In later acts, Pearl Brewery is bought out. The business was in flux. After 2001, it was close-to abandoned. The area became a brownfield site. But a few architects persisted in their vision for The Pearl District. And today, it's rolled past the punches and became one of the most popular entertainment complexes in San Antonio.
P.S. I loved Joe Holley’s original reporting on the three Emmas story. It was one of many sources I used to piece together Pearl Brewery’s history. I've linked all the other sources as well in this section (in case you want to learn more).
Pearl District restaurants
The story of the three Emmas makes for an interesting (to say the least) conversation over a meal at The Pearl District. Here’s where to eat in the Pearl District San Antonio.
Green vegetarian cuisine
Green Vegetarian Cuisine turns naughty, indulgent Southern comfort food into nice, wholesome dishes. We're obsessed with their cauliflower wings, which are lightly battered, fried, and generously drenched in spicy buffalo sauce.
La Gloria brings the food traditions of Mexico to a whole new level. The menu is spearheaded by multiple award-winning chef Johnny Hernandez. The food is good (the margaritas are even better). Chips and salsa aren't comp (a rarity in Texas). Skip the tortilla-based offerings and head straight for either of the molcajetes.
The Bottling Department
Y’all know I’m obsessed with food halls. And The Bottling Department fits the bill of a stylish deck of restaurants all in one place. Here you'll find Bud’s Southern Rotisserie (a Louisiana inspired homestay), Tenko Ramen (fill-you-up-quick bowls peppered with spice), and Fletcher’s Hamburgers (meat-blend patties to die for). There's a bar on-campus too and two street-food inspired options - Mi Roti (Caribbean) and Chilaquil (Mexican).
Pearl District San Antonio Bars
The Boiler House Texas Grill & Wine Garden
With a wide selection of libations, The Boiler House is a long-standing happy hour favorite. The brunch menu is also worth noting, especially the marinated flank steak and fried eggs. Don't be put off by the price. The entrance can be split between two.
Southerleigh Fine Food & Brewery
Southerleigh’s quick expansion is proof that it serves good food that San Antonio locals love. Southerleigh doesn't limit itself to beer and wine (though their drinks really shine, from the craft beer to the cocktails). There's an oyster bar too. But here’s what you’ll want to order: fried chicken or the po boy (maybe both).
High Street Wine Co.
High Street Wine Co. is for wine lovers. It's a company that knows and understands wine through-and-through. If you're planning a date night (or date day) at The Pearl San Antonio, slow down your visit, enjoy the ambiance, and pair your wine with a charcuterie board (the plates are on the small side but well worth it).
Dessert At San Antonio’s Pearl District
Bakery Lorraine is a Hill Country area chain so you'll find locations scattered throughout Austin and San Antonio. Try the spiced-just-right and sized-just-right Mexican Habanero Cookie. Or opt for one of the sumptuous fruit tarts.
Lick Honest Ice Cream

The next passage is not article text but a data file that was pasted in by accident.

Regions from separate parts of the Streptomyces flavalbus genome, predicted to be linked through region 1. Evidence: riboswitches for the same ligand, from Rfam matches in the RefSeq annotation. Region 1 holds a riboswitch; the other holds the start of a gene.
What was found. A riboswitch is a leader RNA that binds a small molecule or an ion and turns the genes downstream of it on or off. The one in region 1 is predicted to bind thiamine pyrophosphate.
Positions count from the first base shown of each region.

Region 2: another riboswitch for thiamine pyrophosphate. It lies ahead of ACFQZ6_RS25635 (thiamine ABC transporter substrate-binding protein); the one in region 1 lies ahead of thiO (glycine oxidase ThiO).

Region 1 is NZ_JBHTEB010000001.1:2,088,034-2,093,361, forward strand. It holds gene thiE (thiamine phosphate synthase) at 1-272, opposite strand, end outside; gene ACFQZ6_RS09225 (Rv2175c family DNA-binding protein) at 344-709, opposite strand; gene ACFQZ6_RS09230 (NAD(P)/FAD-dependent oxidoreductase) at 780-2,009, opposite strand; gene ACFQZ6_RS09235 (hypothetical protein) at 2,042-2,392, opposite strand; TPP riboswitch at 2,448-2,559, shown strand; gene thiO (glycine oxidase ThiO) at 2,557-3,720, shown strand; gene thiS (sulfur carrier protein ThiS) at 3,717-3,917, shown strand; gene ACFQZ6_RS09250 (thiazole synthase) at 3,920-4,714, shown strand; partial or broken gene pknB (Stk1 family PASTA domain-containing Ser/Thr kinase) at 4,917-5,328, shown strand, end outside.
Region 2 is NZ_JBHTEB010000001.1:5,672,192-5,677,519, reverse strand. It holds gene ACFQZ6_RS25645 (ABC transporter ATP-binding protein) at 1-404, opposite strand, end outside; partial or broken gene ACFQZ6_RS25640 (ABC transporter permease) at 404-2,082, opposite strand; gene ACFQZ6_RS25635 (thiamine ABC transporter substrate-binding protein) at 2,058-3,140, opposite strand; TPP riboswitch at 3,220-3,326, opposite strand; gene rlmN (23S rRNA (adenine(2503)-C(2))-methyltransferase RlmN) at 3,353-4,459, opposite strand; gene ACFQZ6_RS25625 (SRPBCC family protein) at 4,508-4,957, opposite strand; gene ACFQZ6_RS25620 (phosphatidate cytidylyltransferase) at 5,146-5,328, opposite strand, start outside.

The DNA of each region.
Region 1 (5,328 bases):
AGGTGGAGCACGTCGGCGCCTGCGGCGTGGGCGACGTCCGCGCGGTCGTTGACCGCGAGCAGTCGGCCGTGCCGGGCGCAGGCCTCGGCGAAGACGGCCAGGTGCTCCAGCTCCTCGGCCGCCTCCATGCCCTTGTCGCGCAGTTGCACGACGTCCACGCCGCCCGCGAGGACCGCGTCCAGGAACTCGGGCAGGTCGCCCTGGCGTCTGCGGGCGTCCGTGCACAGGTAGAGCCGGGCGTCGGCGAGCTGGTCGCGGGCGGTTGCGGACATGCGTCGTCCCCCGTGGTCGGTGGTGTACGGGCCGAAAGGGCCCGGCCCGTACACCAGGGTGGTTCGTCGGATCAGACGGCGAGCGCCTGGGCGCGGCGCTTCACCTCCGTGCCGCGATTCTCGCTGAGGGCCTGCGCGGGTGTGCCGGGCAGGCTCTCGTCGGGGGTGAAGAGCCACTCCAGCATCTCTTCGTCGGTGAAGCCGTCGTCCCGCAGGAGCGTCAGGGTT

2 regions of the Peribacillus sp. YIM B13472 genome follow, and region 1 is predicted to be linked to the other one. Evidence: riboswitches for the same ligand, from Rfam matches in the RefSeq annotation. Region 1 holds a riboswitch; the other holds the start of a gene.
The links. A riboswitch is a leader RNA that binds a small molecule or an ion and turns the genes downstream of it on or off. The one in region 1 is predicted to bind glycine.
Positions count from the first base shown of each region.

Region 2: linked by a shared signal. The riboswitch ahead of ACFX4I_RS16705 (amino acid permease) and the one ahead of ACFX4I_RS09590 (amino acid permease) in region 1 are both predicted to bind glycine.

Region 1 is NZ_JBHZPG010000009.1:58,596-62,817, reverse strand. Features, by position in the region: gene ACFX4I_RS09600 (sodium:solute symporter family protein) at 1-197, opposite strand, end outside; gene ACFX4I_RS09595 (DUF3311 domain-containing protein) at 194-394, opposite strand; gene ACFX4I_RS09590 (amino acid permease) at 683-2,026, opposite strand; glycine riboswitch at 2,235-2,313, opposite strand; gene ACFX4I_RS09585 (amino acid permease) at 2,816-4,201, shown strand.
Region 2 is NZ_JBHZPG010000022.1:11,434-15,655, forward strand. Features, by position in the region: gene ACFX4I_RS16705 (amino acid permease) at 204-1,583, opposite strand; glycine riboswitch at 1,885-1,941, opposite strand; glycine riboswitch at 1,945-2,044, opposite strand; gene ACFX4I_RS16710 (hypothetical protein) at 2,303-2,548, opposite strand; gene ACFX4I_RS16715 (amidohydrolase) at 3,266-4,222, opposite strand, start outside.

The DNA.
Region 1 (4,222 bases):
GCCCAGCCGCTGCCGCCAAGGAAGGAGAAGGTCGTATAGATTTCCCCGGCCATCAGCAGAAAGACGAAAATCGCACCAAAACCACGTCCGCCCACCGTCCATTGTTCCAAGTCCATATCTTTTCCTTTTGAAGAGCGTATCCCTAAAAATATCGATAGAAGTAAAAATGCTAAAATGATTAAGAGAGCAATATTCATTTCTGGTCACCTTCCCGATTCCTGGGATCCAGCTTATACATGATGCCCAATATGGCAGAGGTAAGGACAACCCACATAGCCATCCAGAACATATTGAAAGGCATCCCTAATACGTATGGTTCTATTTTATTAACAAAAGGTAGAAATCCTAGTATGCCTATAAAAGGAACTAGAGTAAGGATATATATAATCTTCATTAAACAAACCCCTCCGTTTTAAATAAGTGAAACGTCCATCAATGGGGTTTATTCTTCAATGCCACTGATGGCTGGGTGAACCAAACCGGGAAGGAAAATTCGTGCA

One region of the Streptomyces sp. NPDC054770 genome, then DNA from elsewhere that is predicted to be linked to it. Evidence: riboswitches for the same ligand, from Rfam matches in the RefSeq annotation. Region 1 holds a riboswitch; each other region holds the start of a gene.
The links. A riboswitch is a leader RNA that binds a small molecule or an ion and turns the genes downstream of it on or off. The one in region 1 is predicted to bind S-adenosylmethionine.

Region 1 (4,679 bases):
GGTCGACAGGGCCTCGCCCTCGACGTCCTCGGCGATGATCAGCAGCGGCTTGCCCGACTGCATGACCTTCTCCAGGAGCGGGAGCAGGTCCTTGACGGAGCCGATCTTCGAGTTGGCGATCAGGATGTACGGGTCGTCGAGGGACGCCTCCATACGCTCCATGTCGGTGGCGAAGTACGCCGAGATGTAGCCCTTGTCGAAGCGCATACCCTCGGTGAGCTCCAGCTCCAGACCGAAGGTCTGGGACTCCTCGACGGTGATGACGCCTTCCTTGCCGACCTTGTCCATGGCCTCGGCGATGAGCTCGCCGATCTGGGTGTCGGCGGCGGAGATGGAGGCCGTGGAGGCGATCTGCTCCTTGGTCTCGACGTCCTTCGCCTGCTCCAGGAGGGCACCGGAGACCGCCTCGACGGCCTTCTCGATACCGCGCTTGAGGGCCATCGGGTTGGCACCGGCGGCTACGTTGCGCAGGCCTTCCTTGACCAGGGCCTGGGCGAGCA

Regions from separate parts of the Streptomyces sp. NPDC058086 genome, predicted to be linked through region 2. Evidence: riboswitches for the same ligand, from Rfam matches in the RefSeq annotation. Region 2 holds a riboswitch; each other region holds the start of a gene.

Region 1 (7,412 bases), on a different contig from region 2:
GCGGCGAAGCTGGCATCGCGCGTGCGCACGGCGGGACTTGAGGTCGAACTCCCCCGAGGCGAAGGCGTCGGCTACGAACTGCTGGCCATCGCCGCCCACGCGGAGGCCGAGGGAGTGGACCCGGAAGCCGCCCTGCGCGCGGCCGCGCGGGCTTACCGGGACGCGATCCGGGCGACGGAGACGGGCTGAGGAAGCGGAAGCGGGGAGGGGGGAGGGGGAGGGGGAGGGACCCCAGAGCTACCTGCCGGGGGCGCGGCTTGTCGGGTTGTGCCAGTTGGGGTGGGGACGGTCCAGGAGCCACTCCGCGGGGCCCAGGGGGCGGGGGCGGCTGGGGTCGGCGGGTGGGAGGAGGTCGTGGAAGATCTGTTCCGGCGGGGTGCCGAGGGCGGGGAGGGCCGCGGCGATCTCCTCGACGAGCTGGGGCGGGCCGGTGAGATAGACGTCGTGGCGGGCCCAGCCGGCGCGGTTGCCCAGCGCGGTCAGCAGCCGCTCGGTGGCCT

A Central Texas chain, Lick’s name is derived from its mission to use no artificial colors, no artificial flavors, no high fructose corn syrup, and no preservatives. The result? Creamy artisanal ice cream with v-e-r-y light flavor notes (go for the Dark Chocolate, Olive Oil & Sea Salt).
P.S. They have vegan options!
Shops At The Pearl District San Antonio
The Twig Book Shop
I'm really hoping I get a chance to revisit The Pearl District so I can film a bookstore vlog at The Twig (and pick up some new reads as well). But in the meantime, I'll just spill the details on one of my favorite bookstores in San Antonio. The Twig is an intimate space and it packs a lot. You'll find a choked-up stock of everything - new releases, old favorites, poetry, classics.
The Sporting District
Whilst The Sporting District is officially a menswear store, it is worth popping into. The interior is fun and rustic. It's well-designed, chic, and southern to the core.
P.S. If you’re looking for breathable mens’ shirts, Dos Carolinas, nearby, sells guayaberas.
Pearl District San Antonio Hotels
When I walk into Hotel Emma, I'm blown away by the industrial overtones - the gears and metal and fiery orange glow. I'm doubly blown over by the hotel’s library, a dreamy room of bookshelves tucked behind a glass wall (tours are offered on select days for non-guests).
Hotel Emma is the place to stay in The Pearl District San Antonio. It's a boutique property that pays the utmost attention to the smallest of details (in fact, some of the original brewhouse’s ruins have been welded into the hotel’s design - how cool is that?).
And the name is a sweet homage to Emma Koehler. Without Emma, Pearl might have shut its doors earlier. Prohibition was a tough time for bars and breweries. And Emma taught us an important lesson about fighting on. She branded The Pearl of the past and now, she’s branded into The Pearl of the future.
Did you find this guide to The Pearl District San Antonio useful? What do you think of the history? Let me know in the comments below! As always, I love to hear from you.